The State : Its Historic Rdle.
" A commune," they said, " only then represents the picture of a
moral whole, only then appears universal in its behaviour, like the
human mind itself, when it has admitted conflict and opposition in its
Yes, conflict, freely thrashed out, without an external power, the
State, throwing its immense weight into the balance, in favor of one of
the struggling forces.
Like those two authors, I also think that " far more misery has often
been caused by imposing peace, because in such cases contradictory
things were forcibly allied in order to create a general politic order, and
by sacrificing individualities, and little organisms, in order to absorb
them in a vast body without colour and without life."
This is why the communes,—so long as they themselves did not
strive to become States and to impose submission around them, so as to
create " a vast body without colour or life "—always grew up, always
came out younger and stronger after every struggle; this is why
they flourished at the sound of arms in the street, while two centuries later that same civilization was crumbling at the noise of wars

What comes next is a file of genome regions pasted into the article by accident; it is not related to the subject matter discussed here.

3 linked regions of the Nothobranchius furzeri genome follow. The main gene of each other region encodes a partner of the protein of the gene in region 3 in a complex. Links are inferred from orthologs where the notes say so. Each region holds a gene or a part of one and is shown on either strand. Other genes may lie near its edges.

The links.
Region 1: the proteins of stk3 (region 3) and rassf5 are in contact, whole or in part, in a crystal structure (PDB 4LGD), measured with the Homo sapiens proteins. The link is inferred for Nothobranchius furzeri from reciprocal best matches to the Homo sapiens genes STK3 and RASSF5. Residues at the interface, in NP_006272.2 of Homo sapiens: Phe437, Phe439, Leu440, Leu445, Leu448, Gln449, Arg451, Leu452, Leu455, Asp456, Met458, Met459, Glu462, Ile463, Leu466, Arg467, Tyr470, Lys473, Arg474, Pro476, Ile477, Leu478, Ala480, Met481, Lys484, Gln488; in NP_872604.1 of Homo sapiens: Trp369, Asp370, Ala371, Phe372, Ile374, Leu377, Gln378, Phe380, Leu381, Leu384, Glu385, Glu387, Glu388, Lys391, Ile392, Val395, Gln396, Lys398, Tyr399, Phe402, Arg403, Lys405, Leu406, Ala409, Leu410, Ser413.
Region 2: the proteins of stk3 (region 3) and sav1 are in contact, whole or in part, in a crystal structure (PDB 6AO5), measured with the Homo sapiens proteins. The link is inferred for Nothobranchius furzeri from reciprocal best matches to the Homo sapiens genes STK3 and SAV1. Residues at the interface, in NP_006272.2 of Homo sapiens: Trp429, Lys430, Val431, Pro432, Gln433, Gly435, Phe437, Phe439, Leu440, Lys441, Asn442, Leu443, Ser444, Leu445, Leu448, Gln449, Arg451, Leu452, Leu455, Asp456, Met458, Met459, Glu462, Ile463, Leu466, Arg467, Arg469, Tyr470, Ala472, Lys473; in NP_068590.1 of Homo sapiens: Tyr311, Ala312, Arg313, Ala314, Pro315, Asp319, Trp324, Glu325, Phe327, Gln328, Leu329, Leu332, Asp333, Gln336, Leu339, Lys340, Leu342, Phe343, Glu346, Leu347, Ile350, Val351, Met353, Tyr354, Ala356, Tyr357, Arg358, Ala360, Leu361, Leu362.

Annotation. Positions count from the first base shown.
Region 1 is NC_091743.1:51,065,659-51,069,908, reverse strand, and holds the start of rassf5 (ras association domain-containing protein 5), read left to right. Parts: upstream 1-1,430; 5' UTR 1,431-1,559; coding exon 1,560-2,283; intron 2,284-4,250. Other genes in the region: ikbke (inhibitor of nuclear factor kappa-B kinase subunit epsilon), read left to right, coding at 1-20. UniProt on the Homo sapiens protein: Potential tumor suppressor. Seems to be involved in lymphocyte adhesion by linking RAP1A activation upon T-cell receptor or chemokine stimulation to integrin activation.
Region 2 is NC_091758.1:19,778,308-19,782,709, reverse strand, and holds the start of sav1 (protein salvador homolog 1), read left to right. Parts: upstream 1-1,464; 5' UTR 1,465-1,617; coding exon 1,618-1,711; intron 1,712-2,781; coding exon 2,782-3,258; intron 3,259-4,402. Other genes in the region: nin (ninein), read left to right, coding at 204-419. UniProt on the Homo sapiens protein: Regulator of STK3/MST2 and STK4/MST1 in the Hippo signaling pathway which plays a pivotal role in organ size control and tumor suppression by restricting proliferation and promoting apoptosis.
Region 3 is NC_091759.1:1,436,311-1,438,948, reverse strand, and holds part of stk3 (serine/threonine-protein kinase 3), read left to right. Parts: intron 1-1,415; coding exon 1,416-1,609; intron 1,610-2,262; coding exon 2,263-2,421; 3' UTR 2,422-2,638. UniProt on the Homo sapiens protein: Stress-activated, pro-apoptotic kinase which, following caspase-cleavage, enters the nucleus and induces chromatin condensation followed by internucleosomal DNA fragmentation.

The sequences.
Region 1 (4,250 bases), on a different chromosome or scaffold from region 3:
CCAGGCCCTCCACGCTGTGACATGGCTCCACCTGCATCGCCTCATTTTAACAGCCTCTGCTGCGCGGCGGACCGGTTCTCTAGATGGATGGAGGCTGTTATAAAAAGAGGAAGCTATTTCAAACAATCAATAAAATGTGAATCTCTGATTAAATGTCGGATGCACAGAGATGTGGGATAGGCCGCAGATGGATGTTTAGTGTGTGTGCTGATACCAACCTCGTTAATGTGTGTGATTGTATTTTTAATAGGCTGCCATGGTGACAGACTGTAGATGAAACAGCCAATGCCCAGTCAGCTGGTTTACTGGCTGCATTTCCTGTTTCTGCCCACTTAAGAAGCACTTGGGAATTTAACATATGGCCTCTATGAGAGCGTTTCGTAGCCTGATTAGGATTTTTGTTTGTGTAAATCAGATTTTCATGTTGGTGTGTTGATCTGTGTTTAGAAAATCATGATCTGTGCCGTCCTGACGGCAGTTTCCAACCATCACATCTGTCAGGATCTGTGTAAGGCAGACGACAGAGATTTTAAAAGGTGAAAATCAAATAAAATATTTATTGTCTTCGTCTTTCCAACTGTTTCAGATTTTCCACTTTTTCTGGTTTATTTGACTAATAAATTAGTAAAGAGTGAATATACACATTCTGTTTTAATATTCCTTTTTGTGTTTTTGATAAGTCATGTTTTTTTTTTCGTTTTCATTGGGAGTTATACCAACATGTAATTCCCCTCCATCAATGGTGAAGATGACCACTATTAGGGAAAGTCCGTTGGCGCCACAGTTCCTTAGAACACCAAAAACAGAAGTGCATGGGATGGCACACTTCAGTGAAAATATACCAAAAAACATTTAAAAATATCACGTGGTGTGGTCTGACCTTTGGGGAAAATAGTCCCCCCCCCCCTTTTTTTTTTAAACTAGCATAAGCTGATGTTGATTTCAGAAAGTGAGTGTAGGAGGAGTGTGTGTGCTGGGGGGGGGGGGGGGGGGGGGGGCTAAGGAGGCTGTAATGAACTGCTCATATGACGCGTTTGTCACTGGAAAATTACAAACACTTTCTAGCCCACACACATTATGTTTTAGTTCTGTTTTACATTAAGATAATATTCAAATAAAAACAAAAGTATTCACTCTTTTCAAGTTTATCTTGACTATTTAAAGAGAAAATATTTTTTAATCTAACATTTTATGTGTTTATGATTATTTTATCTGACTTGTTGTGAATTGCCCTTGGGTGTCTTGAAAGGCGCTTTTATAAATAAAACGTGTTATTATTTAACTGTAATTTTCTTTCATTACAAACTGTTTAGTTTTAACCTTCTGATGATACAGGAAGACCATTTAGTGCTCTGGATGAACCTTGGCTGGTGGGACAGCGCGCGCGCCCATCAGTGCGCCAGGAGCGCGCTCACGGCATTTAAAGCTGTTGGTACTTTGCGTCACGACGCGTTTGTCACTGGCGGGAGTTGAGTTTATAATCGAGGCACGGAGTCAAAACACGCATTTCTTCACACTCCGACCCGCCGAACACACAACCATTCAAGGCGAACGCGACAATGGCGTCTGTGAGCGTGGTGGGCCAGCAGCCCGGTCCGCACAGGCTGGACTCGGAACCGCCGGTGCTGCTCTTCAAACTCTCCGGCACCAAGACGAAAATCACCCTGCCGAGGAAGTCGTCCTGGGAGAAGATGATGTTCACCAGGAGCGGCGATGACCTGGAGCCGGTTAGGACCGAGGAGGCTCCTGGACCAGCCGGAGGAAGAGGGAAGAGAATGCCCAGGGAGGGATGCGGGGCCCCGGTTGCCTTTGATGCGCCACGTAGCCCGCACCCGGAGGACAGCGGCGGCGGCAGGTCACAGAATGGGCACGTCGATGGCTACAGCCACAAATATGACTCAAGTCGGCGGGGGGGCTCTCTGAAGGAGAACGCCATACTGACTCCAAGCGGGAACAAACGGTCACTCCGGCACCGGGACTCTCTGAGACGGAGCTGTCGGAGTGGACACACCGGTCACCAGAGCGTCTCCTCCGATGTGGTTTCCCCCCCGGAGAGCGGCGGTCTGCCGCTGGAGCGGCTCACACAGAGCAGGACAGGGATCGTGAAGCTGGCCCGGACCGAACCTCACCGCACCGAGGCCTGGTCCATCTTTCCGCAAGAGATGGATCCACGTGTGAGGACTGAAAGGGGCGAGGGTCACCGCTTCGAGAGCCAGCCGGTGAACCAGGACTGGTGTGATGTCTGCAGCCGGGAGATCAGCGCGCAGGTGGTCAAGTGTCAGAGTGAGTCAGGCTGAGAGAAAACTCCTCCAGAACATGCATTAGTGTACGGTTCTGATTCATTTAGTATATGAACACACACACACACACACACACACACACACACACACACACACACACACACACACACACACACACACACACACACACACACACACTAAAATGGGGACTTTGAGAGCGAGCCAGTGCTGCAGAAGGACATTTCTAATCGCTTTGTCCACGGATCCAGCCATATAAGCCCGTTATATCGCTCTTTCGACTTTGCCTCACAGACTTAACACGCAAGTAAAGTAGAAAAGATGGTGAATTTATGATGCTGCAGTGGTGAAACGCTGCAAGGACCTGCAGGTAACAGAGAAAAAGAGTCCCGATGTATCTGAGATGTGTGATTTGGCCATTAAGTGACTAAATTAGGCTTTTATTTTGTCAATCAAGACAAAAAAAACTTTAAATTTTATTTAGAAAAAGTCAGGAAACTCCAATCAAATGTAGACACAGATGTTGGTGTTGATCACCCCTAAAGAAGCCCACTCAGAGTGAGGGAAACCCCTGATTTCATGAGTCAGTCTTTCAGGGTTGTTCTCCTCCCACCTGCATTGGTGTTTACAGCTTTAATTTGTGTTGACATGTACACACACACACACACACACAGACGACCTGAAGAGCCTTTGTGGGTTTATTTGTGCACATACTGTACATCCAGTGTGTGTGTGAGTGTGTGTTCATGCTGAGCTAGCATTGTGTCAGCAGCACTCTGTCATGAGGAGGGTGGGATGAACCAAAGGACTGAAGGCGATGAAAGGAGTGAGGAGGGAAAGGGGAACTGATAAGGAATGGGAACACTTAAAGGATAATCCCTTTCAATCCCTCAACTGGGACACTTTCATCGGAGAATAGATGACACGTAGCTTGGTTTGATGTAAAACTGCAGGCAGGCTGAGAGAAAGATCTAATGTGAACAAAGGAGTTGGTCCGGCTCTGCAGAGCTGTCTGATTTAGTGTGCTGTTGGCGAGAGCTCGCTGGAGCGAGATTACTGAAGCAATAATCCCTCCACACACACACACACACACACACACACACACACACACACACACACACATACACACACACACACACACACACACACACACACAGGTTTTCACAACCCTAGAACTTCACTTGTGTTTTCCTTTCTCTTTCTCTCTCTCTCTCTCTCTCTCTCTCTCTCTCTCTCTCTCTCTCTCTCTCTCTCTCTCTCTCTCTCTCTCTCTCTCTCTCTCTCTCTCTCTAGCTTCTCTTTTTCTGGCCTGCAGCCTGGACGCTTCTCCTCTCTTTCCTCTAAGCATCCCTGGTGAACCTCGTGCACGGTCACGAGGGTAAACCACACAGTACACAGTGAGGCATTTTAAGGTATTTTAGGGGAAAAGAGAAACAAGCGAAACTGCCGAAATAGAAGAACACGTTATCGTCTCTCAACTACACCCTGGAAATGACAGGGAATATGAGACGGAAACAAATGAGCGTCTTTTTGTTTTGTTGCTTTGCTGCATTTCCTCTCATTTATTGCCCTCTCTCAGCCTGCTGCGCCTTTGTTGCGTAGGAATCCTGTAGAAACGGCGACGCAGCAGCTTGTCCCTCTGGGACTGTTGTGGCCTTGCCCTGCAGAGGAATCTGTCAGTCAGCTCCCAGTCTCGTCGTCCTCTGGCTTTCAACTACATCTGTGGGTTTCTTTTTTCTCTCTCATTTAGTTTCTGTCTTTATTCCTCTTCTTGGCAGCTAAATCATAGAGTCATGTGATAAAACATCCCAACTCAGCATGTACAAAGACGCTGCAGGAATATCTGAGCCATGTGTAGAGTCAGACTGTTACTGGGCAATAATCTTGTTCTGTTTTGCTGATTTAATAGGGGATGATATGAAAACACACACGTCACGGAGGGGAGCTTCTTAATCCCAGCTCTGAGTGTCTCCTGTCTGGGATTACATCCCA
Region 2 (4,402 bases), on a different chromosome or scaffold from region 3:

brought about by States.
In the commune, the struggle was for the conquest and maintenance
of the liberty of the individual, for the principle of federation, for the
right to unite and act; whereas the wars of the States aimed to destroy these liberties, to subjugate the individual, to annihilate free
agreement, to unite men in one and the same servitude before the king,
the judge, the priest, and the State.
There lies all the difference. There are struggles and conflicts that
kill. And there are those that launch humanity forwards.
In the course of the sixteenth century, modern barbarians come and
destroy the whole civilization of the cities of the Middle Ages. These
barbarians do not completely annihilate it; they cannot do so, but they
check it, at least, in its progress for two or three centuries. They drive
it in a new direction.
They fetter the individual, they take all his liberties away, they order
him to forget the unions which formerly were based on free initiative
and free agreement, and their aim is to level the whole of society in the
same submission to the master. They destroy all bonds between men,
by declaring that State and Church alone must henceforth constitute
the union between the subjects of a State; that only Church and State
have the mission of watching over industrial, commercial, judiciary